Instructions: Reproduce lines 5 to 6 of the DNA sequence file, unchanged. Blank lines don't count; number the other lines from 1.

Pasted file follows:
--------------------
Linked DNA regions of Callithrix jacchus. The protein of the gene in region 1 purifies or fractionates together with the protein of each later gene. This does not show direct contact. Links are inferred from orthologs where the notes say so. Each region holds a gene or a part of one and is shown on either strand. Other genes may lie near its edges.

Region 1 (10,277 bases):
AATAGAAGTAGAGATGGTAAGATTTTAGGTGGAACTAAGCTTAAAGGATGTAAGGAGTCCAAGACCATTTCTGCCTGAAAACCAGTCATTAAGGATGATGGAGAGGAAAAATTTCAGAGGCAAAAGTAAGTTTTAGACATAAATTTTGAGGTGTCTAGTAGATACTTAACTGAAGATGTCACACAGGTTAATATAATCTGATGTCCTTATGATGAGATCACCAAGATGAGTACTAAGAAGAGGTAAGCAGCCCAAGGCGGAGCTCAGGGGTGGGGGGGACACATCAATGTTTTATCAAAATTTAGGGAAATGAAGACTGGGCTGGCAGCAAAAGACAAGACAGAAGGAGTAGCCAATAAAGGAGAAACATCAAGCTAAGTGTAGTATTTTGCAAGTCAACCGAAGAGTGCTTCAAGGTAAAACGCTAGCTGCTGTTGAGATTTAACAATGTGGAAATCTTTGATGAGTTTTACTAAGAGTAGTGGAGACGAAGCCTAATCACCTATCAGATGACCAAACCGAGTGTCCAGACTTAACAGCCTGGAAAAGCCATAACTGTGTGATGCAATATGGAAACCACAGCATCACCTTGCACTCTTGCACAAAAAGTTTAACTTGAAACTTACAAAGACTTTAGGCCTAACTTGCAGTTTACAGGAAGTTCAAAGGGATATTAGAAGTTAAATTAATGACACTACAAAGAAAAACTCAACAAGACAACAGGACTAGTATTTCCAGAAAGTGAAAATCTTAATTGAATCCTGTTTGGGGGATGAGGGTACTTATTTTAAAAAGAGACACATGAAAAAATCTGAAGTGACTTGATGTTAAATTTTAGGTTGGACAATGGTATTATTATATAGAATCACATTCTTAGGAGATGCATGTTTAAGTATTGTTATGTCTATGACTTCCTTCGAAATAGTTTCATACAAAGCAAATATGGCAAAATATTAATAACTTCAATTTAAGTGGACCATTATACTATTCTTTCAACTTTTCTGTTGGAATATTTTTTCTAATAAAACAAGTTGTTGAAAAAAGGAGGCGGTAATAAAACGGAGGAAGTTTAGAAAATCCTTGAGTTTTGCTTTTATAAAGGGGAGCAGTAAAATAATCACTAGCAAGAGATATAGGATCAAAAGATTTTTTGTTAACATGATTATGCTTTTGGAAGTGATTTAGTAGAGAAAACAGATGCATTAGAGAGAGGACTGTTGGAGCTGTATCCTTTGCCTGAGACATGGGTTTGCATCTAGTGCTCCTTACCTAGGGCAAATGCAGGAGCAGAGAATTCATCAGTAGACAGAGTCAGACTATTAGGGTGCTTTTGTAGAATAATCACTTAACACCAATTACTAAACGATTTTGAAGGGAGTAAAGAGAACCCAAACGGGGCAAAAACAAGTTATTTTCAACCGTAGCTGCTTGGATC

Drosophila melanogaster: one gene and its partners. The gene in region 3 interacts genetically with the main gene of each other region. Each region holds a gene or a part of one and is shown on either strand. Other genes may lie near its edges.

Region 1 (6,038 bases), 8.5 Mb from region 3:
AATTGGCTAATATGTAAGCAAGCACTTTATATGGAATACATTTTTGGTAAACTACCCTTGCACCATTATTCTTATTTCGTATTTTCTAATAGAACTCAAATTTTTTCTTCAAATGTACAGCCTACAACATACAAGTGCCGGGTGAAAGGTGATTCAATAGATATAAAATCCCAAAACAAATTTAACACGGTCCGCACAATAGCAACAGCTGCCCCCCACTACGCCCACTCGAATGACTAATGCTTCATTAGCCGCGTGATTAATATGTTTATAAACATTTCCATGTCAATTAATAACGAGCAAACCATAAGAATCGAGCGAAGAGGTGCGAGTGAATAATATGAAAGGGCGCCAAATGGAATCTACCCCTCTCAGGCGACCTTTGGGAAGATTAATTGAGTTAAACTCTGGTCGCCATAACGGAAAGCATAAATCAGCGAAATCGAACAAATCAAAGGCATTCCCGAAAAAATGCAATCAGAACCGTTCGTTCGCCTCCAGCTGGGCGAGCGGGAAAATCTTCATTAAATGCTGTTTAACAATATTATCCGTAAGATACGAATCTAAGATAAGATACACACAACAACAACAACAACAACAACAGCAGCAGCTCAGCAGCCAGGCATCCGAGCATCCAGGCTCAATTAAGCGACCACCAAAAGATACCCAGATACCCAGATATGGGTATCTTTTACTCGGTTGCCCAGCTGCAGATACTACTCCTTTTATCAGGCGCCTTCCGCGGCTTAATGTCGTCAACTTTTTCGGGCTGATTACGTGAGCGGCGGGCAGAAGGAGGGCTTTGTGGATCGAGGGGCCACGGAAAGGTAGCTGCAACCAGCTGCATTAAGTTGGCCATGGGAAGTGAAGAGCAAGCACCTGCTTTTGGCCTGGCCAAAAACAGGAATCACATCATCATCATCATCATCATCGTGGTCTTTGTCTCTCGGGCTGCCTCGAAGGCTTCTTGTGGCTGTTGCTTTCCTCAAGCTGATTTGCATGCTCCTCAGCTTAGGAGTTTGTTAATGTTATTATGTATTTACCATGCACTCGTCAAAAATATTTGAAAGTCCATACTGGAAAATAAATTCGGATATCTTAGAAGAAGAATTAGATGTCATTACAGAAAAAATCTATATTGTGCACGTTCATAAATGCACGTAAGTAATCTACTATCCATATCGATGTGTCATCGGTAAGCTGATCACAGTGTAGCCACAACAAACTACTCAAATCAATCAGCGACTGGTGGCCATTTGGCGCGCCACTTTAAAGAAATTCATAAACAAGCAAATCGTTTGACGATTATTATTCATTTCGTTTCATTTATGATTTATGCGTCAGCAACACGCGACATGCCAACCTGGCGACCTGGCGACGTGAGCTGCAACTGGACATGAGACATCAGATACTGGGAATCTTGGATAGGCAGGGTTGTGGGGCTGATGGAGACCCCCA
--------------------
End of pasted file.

Region 1 (6,038 bases), 8.5 Mb from region 3:
AATTGGCTAATATGTAAGCAAGCACTTTATATGGAATACATTTTTGGTAAACTACCCTTGCACCATTATTCTTATTTCGTATTTTCTAATAGAACTCAAATTTTTTCTTCAAATGTACAGCCTACAACATACAAGTGCCGGGTGAAAGGTGATTCAATAGATATAAAATCCCAAAACAAATTTAACACGGTCCGCACAATAGCAACAGCTGCCCCCCACTACGCCCACTCGAATGACTAATGCTTCATTAGCCGCGTGATTAATATGTTTATAAACATTTCCATGTCAATTAATAACGAGCAAACCATAAGAATCGAGCGAAGAGGTGCGAGTGAATAATATGAAAGGGCGCCAAATGGAATCTACCCCTCTCAGGCGACCTTTGGGAAGATTAATTGAGTTAAACTCTGGTCGCCATAACGGAAAGCATAAATCAGCGAAATCGAACAAATCAAAGGCATTCCCGAAAAAATGCAATCAGAACCGTTCGTTCGCCTCCAGCTGGGCGAGCGGGAAAATCTTCATTAAATGCTGTTTAACAATATTATCCGTAAGATACGAATCTAAGATAAGATACACACAACAACAACAACAACAACAACAGCAGCAGCTCAGCAGCCAGGCATCCGAGCATCCAGGCTCAATTAAGCGACCACCAAAAGATACCCAGATACCCAGATATGGGTATCTTTTACTCGGTTGCCCAGCTGCAGATACTACTCCTTTTATCAGGCGCCTTCCGCGGCTTAATGTCGTCAACTTTTTCGGGCTGATTACGTGAGCGGCGGGCAGAAGGAGGGCTTTGTGGATCGAGGGGCCACGGAAAGGTAGCTGCAACCAGCTGCATTAAGTTGGCCATGGGAAGTGAAGAGCAAGCACCTGCTTTTGGCCTGGCCAAAAACAGGAATCACATCATCATCATCATCATCATCGTGGTCTTTGTCTCTCGGGCTGCCTCGAAGGCTTCTTGTGGCTGTTGCTTTCCTCAAGCTGATTTGCATGCTCCTCAGCTTAGGAGTTTGTTAATGTTATTATGTATTTACCATGCACTCGTCAAAAATATTTGAAAGTCCATACTGGAAAATAAATTCGGATATCTTAGAAGAAGAATTAGATGTCATTACAGAAAAAATCTATATTGTGCACGTTCATAAATGCACGTAAGTAATCTACTATCCATATCGATGTGTCATCGGTAAGCTGATCACAGTGTAGCCACAACAAACTACTCAAATCAATCAGCGACTGGTGGCCATTTGGCGCGCCACTTTAAAGAAATTCATAAACAAGCAAATCGTTTGACGATTATTATTCATTTCGTTTCATTTATGATTTATGCGTCAGCAACACGCGACATGCCAACCTGGCGACCTGGCGACGTGAGCTGCAACTGGACATGAGACATCAGATACTGGGAATCTTGGATAGGCAGGGTTGTGGGGCTGATGGAGACCCCCA